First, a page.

PM calls for Kingdom to focus on floods
Prime Minister Hun Sen yesterday announced that he had cancelled the annual Water Festival to preserve funds for addressing the effects of devastating floods that continue to sweep through the Kingdom.
Speaking at a special Council of Ministers meeting yesterday to assess damage from the flooding, the premier said that the annual three-day Water Festival celebrations next month, including the renowned boat races, would be cancelled and the money people saved could be used to aid flood recovery.
“Water levels are still higher than the warning levels in Phnom Penh and it would be a high-risk situation for boat racers and festival-goers,” Hun Sen said.
“Additionally, the suspension will save money in the national budget and allow us to divert funds that would be used for Water Festival preparations to provide assistance to flood victims.”
On the final day of last year’s Water Festival, 353 people were killed in a stampede on Phnom Penh’s Diamond Bridge. Council of Ministers spokesman Phay Siphan told the Post yesterday that Phnom Penh Municipality would coordinate commemorations to mark the disaster.
Yesterday, the premier told attendees at the meeting that flooding had destroyed more than 190,000 hectares of rice paddies, or 7.74 per cent of the total grown rice paddies, and affected another 390,000 hectares, or 16 per cent of the total rice paddies in the Kingdom.
Phay Siphan said that the death toll from the flooding had risen to 247, with 17 out of Cambodia’s 23 provinces suffering from its effects.
He added that despite widespread destruction of rice paddies, the government now had food security under control.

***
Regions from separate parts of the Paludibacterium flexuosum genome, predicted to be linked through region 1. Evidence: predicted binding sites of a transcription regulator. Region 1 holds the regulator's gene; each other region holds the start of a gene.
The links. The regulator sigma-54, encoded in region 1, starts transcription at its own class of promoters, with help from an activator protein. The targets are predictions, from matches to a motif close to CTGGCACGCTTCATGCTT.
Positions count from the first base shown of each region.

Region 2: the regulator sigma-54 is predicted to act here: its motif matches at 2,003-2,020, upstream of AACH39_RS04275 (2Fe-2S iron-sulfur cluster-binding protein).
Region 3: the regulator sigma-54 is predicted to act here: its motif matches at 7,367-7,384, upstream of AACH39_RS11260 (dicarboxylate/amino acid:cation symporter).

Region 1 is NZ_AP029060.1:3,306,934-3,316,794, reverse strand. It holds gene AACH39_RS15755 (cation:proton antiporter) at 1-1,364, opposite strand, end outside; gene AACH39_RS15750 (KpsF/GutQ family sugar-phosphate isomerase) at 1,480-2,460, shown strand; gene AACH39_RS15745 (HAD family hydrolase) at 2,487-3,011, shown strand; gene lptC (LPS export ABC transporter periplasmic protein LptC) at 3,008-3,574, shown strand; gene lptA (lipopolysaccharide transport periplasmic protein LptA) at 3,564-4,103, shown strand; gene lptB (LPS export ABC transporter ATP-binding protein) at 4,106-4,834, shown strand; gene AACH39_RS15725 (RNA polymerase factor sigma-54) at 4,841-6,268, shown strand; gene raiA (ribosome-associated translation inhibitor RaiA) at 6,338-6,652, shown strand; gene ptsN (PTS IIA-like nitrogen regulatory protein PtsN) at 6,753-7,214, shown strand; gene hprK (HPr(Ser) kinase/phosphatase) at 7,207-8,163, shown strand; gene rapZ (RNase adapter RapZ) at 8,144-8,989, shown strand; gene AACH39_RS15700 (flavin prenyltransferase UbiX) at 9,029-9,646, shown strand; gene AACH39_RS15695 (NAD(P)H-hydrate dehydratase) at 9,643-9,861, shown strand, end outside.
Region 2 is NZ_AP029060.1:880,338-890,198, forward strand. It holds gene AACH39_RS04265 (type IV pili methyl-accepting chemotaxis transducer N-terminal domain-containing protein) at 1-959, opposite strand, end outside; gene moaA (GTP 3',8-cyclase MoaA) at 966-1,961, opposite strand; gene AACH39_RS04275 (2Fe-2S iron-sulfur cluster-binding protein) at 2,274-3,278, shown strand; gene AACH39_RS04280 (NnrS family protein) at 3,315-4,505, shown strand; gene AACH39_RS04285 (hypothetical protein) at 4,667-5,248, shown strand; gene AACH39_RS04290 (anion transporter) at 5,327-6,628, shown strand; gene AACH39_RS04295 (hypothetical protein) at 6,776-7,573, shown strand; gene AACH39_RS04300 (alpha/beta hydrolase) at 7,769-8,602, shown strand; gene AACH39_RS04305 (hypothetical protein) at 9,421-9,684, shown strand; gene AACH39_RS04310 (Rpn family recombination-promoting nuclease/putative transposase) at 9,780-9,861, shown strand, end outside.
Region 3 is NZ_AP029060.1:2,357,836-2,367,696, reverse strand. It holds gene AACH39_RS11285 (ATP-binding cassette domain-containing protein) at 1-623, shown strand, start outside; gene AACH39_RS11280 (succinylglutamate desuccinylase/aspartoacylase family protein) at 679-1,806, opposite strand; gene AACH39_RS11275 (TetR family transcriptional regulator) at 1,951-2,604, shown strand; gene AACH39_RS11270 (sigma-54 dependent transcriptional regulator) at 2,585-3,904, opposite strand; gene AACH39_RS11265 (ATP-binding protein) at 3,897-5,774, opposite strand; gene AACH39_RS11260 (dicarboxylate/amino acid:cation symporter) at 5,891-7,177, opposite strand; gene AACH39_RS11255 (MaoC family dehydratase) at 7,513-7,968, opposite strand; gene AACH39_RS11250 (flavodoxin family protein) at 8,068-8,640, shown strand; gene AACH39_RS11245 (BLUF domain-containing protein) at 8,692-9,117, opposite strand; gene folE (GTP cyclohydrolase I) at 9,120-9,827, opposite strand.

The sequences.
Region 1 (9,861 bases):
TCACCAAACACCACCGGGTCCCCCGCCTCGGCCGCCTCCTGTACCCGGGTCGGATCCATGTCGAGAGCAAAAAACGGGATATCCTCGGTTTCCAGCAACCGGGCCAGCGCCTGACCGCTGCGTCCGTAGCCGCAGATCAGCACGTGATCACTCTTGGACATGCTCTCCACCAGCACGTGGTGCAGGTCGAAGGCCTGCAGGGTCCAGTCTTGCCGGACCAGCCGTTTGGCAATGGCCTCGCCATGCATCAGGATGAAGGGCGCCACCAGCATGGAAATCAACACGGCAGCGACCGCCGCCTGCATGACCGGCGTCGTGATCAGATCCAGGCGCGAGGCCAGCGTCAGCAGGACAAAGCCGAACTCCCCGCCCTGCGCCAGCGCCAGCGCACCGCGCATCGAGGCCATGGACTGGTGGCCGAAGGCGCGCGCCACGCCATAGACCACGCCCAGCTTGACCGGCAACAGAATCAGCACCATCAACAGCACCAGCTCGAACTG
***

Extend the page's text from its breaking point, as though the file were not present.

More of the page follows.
“Despite the high number of destroyed rice paddies, we will still have enough rice to meet exporting needs,” he said, adding that the government was positive that there would be enough rice production after the flooding receded to continue to ensure food security.
“We are trying to do what we can to look after the people,” he said.
Provincial governors have been instructed to remain in the provinces and are not permitted to travel until the flooding crisis eases, Phay Siphan said.
He also reasserted that the government did not need to call for international assistance to cope with the worst flooding to hit the Kingdom in more than a decade.
“We do not request international aid because everyone has their own problems,” he said. “It would be very difficult for us to request their help. For the time being donations and any charity are really appreciated.”
China, Singapore and the US have so far provided monetary and other donations to the Kingdom, Phay Siphan added. Vietnam has also contributed some assistance to Vietnamese communities in Cambodia and last week Japan donated a number of non-food emergency relief items.
Aid organisations have urged the government to call for international help to better coordinate the humanitarian response to the flooding.